The fact that the previous version of Path was able to gain approval for distribution through the Apple iTunes Store despite taking the contents of users’ address books without their permission suggests that there could be some truth to these claims. To more fully understand and assess these claims, we are requesting that you respond to the following questions:
\t1. Please describe all iOS App Guidelines that concern criteria related to the privacy and security of data that will be accessed or transmitted by an app.
\t2. Please describe how you determine whether an app meets those criteria.
\t3. What data do you consider to be “data about a user” that is subject to the requirement that the app obtain the user’s consent before it is transmitted?
\t4. To the extent not addressed in the response to question 2, please describe how you determine whether an app will transmit “data about a user” and whether the consent requirement has been met.
\t5. How many iOS apps in the U.S. iTunes Store transmit “data about a user”?
\t6. Do you consider the contents of the address book to be “data about a user”?
\t7. Do you consider the contents of the address book to be data of the contact? If not, please explain why not. Please explain how you protect the privacy and security interests of that contact in his or her information.
\t8. How many iOS apps in the U.S. iTunes Store transmit information from the address book? How many of those ask for the user’s consent before transmitting their contacts’ information?
\t9. You have built into your devices the ability to turn off in one place the transmission of location information entirely or on an app-by-app basis. Please explain why you have not done the same for address book information.

Please provide the information requested no later than February 29, 2012. If you have any questions regarding this request, you can contact Felipe Mendoza with the Energy and Commerce Committee Staff at 202-226-3400.


Sincerely,

Henry A. Waxman
Ranking Member

G.K. Butterfield
Ranking Member

Subcommittee on Commerce, Manufacturing, and Trade


cc: Dave Morin
Path, Co-Founder and CEO

[ View article on AppleInsider ]
post #2 of 39
Clowns. F***** attention seeking clowns

Windows survivor - after a long, epic and painful struggle. Very long AAPL

Reply

Windows survivor - after a long, epic and painful struggle. Very long AAPL

Reply
post #3 of 39
if they really cared about address book security they should be looking into android and apps that send there data to china
post #4 of 39
Quote:
Originally Posted by Red Oak View Post

Clowns. F***** attention seeking clowns

Pretty much. Did you see what they were requesting? They need to RTFM. They may have legitimate questions, but this is one ham-fisted way to go about it.
post #5 of 39
1) And yet without any security or accountability in place for Android they simply don't care unless it's regarding an Apple product. Android is winning¡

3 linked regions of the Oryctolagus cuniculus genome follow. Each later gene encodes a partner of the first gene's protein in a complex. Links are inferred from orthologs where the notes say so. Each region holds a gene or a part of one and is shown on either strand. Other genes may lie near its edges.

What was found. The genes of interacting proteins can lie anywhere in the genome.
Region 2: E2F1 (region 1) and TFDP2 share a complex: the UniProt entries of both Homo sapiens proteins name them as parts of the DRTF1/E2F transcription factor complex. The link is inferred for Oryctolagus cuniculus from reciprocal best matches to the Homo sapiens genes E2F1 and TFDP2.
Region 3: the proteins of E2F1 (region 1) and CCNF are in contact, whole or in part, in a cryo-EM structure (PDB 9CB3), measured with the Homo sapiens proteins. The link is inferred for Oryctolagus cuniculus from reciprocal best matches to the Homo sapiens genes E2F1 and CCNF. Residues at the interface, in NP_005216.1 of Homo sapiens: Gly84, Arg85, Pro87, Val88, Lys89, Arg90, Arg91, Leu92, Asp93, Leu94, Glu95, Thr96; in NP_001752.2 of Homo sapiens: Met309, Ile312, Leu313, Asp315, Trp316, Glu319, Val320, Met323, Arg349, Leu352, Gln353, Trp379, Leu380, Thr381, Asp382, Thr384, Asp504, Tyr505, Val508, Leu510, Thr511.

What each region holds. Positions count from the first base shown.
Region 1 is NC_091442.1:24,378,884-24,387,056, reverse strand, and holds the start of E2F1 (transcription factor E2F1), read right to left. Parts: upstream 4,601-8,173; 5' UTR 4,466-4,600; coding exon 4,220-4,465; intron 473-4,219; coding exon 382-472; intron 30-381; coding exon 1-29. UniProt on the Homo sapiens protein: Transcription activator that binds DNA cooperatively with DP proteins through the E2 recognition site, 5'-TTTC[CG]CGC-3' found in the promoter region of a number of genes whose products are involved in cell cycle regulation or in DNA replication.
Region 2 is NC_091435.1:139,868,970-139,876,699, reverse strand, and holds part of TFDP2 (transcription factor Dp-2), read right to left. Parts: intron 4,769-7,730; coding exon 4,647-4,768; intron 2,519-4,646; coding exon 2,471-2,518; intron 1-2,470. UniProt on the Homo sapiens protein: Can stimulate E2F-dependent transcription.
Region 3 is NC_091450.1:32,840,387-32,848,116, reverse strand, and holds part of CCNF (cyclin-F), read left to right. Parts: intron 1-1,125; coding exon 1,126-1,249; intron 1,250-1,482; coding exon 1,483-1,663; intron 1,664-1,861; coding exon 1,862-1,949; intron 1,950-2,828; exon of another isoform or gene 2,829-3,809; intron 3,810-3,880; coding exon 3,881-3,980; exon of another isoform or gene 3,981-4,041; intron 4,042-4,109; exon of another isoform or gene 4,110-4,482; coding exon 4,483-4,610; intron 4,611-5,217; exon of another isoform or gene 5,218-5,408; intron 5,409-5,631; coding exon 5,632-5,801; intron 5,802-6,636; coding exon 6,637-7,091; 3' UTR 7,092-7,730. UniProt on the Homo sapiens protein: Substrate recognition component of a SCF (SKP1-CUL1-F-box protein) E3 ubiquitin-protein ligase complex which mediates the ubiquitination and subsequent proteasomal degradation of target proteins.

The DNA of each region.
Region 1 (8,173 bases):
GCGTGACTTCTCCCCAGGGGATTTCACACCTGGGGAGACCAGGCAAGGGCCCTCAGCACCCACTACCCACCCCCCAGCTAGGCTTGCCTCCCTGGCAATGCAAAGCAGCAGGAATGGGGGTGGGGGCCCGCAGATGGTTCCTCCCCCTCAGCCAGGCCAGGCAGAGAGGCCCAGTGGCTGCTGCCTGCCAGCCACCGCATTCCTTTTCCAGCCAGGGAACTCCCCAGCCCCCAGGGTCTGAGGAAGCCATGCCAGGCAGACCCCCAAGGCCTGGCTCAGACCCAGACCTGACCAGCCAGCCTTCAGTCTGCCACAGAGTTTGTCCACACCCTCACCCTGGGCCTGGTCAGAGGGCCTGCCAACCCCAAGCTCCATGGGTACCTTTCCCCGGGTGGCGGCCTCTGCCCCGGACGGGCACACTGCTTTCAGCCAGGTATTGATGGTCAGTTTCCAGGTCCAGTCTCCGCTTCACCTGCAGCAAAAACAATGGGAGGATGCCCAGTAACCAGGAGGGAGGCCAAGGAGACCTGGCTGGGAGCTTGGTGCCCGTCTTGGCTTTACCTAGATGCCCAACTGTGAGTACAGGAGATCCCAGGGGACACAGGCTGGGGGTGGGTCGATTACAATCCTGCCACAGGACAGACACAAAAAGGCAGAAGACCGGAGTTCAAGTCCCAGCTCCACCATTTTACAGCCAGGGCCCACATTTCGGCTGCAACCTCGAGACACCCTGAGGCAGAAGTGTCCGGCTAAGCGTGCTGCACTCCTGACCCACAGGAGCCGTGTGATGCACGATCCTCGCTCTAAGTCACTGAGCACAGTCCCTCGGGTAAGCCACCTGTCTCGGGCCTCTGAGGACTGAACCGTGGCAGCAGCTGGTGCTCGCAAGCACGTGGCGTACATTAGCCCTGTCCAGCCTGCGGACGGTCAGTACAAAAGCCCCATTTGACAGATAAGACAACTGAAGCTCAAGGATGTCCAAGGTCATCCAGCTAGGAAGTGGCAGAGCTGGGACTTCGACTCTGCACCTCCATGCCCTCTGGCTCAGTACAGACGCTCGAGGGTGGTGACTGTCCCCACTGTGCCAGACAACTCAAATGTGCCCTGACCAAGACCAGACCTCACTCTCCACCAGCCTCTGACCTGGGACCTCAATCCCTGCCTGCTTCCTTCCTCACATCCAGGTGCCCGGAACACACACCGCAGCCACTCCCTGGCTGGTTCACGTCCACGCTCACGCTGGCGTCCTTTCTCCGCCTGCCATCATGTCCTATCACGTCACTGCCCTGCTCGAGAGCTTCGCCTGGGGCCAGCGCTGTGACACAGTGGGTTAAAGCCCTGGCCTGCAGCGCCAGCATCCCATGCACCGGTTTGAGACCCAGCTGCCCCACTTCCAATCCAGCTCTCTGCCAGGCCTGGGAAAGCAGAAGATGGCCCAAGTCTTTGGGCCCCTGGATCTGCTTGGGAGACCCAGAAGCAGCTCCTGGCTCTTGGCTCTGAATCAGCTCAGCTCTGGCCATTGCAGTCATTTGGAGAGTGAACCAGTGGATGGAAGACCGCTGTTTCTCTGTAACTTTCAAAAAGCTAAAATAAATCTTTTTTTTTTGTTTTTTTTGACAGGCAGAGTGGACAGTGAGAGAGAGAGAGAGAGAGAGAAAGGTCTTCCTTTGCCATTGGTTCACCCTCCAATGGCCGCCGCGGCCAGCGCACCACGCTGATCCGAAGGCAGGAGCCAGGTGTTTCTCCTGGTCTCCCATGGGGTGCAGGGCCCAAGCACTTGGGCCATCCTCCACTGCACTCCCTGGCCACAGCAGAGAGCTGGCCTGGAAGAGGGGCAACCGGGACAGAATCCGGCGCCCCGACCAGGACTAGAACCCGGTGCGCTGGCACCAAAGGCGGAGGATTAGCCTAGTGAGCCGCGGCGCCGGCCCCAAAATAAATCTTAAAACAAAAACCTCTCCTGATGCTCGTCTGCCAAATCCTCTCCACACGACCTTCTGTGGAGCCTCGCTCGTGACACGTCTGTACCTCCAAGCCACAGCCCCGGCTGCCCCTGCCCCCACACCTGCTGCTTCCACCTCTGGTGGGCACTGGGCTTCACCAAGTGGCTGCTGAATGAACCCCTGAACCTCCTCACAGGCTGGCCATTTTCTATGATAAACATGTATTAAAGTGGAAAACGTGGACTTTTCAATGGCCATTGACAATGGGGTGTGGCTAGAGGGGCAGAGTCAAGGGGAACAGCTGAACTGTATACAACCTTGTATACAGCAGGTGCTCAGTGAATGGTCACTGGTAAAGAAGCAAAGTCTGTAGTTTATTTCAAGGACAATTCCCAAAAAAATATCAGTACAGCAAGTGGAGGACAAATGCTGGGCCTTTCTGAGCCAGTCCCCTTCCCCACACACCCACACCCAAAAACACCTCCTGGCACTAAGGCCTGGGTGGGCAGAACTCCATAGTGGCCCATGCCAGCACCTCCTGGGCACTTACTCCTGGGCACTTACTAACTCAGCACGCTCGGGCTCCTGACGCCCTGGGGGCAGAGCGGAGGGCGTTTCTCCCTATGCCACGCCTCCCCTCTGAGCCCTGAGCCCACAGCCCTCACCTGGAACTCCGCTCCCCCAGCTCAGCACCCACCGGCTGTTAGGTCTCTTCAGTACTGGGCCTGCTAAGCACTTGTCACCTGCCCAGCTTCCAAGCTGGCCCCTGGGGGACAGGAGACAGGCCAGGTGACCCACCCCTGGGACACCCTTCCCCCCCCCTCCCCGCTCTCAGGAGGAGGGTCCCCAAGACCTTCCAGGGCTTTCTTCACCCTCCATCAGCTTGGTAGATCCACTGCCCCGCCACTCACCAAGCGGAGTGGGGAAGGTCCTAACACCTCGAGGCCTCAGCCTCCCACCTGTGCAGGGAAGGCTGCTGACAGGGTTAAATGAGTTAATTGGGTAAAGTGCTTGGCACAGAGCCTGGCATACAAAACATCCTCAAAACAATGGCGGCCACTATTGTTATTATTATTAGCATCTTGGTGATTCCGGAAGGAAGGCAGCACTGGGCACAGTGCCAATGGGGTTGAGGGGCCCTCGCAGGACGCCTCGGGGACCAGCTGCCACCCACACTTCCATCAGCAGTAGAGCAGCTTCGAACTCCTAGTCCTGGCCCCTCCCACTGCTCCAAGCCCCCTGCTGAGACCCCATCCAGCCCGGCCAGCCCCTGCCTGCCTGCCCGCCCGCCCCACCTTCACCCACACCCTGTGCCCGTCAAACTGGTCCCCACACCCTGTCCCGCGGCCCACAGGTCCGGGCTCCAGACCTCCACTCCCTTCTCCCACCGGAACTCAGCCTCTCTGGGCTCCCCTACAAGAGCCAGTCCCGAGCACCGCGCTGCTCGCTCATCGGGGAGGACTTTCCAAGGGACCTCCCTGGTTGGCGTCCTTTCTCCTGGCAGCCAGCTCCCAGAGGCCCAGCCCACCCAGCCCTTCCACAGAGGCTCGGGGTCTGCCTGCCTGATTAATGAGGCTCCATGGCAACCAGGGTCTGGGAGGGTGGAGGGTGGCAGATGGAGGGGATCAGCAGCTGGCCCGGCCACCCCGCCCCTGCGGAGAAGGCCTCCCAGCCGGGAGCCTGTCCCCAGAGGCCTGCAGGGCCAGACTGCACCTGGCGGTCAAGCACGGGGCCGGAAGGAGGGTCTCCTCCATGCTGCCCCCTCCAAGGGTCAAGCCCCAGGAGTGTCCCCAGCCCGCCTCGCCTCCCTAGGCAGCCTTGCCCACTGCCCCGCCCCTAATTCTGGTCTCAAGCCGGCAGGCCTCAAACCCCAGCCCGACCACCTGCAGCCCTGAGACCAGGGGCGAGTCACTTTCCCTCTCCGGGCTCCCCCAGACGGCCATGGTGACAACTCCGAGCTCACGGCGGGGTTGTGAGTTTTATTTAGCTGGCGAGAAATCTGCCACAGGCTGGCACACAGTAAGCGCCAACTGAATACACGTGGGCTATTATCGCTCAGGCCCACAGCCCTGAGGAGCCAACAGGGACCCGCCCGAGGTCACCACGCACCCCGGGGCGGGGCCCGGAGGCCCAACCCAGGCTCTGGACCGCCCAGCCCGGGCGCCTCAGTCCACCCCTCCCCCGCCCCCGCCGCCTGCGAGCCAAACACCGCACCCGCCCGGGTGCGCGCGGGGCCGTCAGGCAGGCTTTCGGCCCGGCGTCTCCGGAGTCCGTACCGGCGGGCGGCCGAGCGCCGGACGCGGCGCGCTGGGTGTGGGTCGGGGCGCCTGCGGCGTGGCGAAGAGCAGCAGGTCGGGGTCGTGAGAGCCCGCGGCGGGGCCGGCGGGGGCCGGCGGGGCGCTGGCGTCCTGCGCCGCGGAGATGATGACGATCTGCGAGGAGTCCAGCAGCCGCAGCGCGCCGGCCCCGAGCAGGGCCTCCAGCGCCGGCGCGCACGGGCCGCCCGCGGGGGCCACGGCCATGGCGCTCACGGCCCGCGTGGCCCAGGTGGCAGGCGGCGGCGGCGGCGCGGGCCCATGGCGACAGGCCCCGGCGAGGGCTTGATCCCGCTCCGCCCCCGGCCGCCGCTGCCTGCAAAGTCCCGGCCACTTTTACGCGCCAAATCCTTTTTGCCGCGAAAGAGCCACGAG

2) Apple really needs to make this an item in Settings like Location Data that shows you what apps have access to your Address Book or other sensitive parts of your personal info. While Path now asks you permission this should not be up to the developer but built-in protection from Apple. I blame Apple here.

3) Do they get full access to your Address Book, including notes because I put a lot of personal data into notes.

"The real haunted empire?  It's the New York Times." ~SockRolid

"There is no rule that says the best phones must have the largest screen." ~RoundaboutNow

Reply

"The real haunted empire?  It's the New York Times." ~SockRolid

"There is no rule that says the best phones must have the largest screen." ~RoundaboutNow

Reply
post #6 of 39
This is stupid. He should have written to Microsoft and Google instead.
post #7 of 39
Quote:
Originally Posted by Sector7G View Post

if they really cared about address book security they should be looking into android and apps that send there data to china

That's pure deflection of the iOS issue at hand. Android apps also UP FRONT on installation tell you which permissions the app will be using, including the address book. If you don't read and just accept and continue that's your problem.
I'm not a pessimist. I'm an optimist, with experience.
Reply
I'm not a pessimist. I'm an optimist, with experience.
Reply
post #8 of 39
Quote:
Originally Posted by SolipsismX View Post

1) And yet without any security or accountability in place for Android they simply don't care unless it's regarding an Apple product. Android is winning¡

Boohoo. This has nothing to do with Android, WP7, webOS, RIM or anyone else. That's a typical deflection argument when something is wrong and you want to avoid an uncomfortable topic. Android at least tells you on app installation what it's using including the address book.

Quote:
2) Apple really needs to make this an item in Settings like Location Data that shows you what apps have access to your Address Book or other sensitive parts of your personal info. While Path now asks you permission this should not be up to the developer but built-in protection from Apple. I blame Apple here.